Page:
Scientists have discovered a small molecule in the bloodstream of the giant panda that has antibacterial properties. The pandas make this small chain of amino acids (a peptide) naturally and it circulates in their body. Interestingly, it kills bacteria very quickly — more quickly than the drugs and molecules we already know about. The hope, of course, is that we can find a way to make this available to help humans and other animals. Scientists are working on making this peptide in the lab so that wild pandas can be protected.
This is another example of why research into the natural world is far, far more important than it might at first seem. Nature has a great deal to share with us about elegant solutions.
Here’s the link to the article. (It’s pretty short.)
I’ve talked about my connection to nature and my profession in a previous post. What I didn’t mention is that my interest in the natural world hasn’t decreased over the years. I’m still fascinated by books, documentaries, and research. Recently I had a reason to look up the definition of predation – as in, predators and prey. I quickly found the very basic definition I needed, but I ended up spending hours reading about the intricate interactions between predators and prey. While it may seem academic to the average pet owner, two things make this relevant. First, those of you reading aren’t “average” owners — you’re far more inquisitive and dedicated than that! Secondly, the predatory and predator-avoidance behavior we see in nature is also found in our domestic animals. I’ll share the tip of the iceberg with you.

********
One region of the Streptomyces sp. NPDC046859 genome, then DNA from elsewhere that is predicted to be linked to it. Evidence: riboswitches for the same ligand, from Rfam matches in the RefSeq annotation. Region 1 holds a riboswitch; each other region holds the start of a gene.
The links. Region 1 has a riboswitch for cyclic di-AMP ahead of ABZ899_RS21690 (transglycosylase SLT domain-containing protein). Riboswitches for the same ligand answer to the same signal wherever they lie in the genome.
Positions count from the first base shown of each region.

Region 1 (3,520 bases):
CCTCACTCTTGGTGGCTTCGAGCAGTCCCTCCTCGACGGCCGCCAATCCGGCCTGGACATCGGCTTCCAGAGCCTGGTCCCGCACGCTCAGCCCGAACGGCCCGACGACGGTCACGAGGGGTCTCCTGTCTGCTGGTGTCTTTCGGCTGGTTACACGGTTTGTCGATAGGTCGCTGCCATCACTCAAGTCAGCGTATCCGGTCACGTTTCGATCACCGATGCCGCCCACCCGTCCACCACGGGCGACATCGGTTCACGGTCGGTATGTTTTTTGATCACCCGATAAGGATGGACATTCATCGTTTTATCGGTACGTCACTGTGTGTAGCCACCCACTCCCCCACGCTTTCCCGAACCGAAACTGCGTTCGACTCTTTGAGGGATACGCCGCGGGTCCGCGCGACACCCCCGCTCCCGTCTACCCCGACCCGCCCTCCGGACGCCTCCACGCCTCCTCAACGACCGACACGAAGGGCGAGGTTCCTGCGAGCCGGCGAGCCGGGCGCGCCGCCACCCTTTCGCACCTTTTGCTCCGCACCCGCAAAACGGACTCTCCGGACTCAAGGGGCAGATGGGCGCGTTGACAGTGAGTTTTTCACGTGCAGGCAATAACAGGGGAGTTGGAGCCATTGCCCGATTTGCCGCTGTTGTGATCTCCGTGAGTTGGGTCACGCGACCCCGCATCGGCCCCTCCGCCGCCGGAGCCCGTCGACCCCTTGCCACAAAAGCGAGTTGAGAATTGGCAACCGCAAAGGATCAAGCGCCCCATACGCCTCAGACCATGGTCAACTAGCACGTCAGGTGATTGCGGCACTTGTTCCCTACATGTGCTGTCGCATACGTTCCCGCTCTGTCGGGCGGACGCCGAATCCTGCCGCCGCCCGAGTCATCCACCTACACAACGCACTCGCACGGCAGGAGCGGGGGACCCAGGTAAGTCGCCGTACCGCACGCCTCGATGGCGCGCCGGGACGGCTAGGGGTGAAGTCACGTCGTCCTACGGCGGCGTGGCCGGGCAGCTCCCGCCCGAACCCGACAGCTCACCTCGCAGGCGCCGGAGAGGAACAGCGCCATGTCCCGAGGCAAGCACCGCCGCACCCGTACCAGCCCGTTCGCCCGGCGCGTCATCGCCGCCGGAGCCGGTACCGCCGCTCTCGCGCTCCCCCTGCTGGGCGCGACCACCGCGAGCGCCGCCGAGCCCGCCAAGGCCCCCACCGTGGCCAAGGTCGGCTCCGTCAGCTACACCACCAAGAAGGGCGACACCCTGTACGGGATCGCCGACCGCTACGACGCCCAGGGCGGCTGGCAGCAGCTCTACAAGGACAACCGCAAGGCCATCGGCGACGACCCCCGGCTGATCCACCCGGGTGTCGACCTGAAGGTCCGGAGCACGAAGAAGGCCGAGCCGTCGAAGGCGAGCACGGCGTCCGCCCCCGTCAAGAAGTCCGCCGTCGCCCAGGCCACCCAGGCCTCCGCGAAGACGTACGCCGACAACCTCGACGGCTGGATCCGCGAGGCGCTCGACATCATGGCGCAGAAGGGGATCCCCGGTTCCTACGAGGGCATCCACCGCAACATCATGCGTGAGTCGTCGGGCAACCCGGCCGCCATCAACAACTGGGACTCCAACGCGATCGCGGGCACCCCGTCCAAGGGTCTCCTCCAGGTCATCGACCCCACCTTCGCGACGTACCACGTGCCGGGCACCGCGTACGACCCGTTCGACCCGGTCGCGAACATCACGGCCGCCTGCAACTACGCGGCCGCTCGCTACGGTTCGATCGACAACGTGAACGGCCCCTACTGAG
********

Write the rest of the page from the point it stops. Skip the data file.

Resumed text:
Predation is, very simply, the killing and consumption of another organism for food. This can be something very obvious: Lion eats Zebra. However, if the zebra munches the grass enough that that particular plant dies, is it not also a predator by definition? The lines are a little fuzzy sometimes. Overall, however, we see that most ecosystems are a network of connections between sources of food and consumers of food. Plants supply herbivores which supply predators. Predators at the very top of the food chain – man, lion, shark, wolf – are called Apex predators. Apexes aren’t preyed upon by anything else.